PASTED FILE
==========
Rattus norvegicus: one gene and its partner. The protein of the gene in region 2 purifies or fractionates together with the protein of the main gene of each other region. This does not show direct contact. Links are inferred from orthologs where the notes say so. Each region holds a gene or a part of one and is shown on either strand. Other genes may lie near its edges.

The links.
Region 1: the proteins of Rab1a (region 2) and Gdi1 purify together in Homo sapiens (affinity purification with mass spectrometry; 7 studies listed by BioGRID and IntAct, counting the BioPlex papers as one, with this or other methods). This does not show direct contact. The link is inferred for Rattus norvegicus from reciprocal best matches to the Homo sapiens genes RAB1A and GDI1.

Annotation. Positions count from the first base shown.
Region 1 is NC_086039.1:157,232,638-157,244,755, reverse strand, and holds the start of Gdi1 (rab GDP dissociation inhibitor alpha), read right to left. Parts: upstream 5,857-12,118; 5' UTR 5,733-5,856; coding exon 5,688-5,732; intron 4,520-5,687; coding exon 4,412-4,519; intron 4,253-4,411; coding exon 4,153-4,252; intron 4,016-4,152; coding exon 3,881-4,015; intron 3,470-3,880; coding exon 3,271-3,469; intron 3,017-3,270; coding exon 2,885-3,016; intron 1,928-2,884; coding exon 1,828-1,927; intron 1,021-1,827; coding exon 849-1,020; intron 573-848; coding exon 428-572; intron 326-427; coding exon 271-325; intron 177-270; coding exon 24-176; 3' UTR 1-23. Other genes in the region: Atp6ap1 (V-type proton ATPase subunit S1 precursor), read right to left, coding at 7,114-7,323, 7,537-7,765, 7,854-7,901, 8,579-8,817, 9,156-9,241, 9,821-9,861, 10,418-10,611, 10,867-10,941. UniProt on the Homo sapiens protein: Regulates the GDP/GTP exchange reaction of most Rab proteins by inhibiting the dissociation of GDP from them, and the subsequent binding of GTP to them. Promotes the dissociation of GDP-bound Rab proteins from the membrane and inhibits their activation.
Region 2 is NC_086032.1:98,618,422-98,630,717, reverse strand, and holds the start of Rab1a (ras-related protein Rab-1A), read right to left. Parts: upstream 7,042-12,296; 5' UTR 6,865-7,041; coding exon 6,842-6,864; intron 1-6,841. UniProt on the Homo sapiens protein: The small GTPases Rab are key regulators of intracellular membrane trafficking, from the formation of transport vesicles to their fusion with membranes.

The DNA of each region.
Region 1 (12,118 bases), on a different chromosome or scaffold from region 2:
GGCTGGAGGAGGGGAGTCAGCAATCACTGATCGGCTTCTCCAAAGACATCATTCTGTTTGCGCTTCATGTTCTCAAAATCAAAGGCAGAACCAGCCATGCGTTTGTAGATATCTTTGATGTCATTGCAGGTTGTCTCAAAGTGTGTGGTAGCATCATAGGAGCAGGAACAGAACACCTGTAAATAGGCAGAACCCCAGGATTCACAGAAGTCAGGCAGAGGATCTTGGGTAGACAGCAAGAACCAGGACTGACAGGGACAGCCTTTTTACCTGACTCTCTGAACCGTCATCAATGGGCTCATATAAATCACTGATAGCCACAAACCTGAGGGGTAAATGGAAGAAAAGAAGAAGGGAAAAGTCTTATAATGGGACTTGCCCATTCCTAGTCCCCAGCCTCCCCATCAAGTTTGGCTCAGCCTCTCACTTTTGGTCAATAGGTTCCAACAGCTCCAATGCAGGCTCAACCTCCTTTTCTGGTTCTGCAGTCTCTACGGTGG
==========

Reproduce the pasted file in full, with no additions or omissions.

Rattus norvegicus: one gene and its partner. The protein of the gene in region 2 purifies or fractionates together with the protein of the main gene of each other region. This does not show direct contact. Links are inferred from orthologs where the notes say so. Each region holds a gene or a part of one and is shown on either strand. Other genes may lie near its edges.

The links.
Region 1: the proteins of Rab1a (region 2) and Gdi1 purify together in Homo sapiens (affinity purification with mass spectrometry; 7 studies listed by BioGRID and IntAct, counting the BioPlex papers as one, with this or other methods). This does not show direct contact. The link is inferred for Rattus norvegicus from reciprocal best matches to the Homo sapiens genes RAB1A and GDI1.

Annotation. Positions count from the first base shown.
Region 1 is NC_086039.1:157,232,638-157,244,755, reverse strand, and holds the start of Gdi1 (rab GDP dissociation inhibitor alpha), read right to left. Parts: upstream 5,857-12,118; 5' UTR 5,733-5,856; coding exon 5,688-5,732; intron 4,520-5,687; coding exon 4,412-4,519; intron 4,253-4,411; coding exon 4,153-4,252; intron 4,016-4,152; coding exon 3,881-4,015; intron 3,470-3,880; coding exon 3,271-3,469; intron 3,017-3,270; coding exon 2,885-3,016; intron 1,928-2,884; coding exon 1,828-1,927; intron 1,021-1,827; coding exon 849-1,020; intron 573-848; coding exon 428-572; intron 326-427; coding exon 271-325; intron 177-270; coding exon 24-176; 3' UTR 1-23. Other genes in the region: Atp6ap1 (V-type proton ATPase subunit S1 precursor), read right to left, coding at 7,114-7,323, 7,537-7,765, 7,854-7,901, 8,579-8,817, 9,156-9,241, 9,821-9,861, 10,418-10,611, 10,867-10,941. UniProt on the Homo sapiens protein: Regulates the GDP/GTP exchange reaction of most Rab proteins by inhibiting the dissociation of GDP from them, and the subsequent binding of GTP to them. Promotes the dissociation of GDP-bound Rab proteins from the membrane and inhibits their activation.
Region 2 is NC_086032.1:98,618,422-98,630,717, reverse strand, and holds the start of Rab1a (ras-related protein Rab-1A), read right to left. Parts: upstream 7,042-12,296; 5' UTR 6,865-7,041; coding exon 6,842-6,864; intron 1-6,841. UniProt on the Homo sapiens protein: The small GTPases Rab are key regulators of intracellular membrane trafficking, from the formation of transport vesicles to their fusion with membranes.

The DNA of each region.
Region 1 (12,118 bases), on a different chromosome or scaffold from region 2:
GGCTGGAGGAGGGGAGTCAGCAATCACTGATCGGCTTCTCCAAAGACATCATTCTGTTTGCGCTTCATGTTCTCAAAATCAAAGGCAGAACCAGCCATGCGTTTGTAGATATCTTTGATGTCATTGCAGGTTGTCTCAAAGTGTGTGGTAGCATCATAGGAGCAGGAACAGAACACCTGTAAATAGGCAGAACCCCAGGATTCACAGAAGTCAGGCAGAGGATCTTGGGTAGACAGCAAGAACCAGGACTGACAGGGACAGCCTTTTTACCTGACTCTCTGAACCGTCATCAATGGGCTCATATAAATCACTGATAGCCACAAACCTGAGGGGTAAATGGAAGAAAAGAAGAAGGGAAAAGTCTTATAATGGGACTTGCCCATTCCTAGTCCCCAGCCTCCCCATCAAGTTTGGCTCAGCCTCTCACTTTTGGTCAATAGGTTCCAACAGCTCCAATGCAGGCTCAACCTCCTTTTCTGGTTCTGCAGTCTCTACGGTGG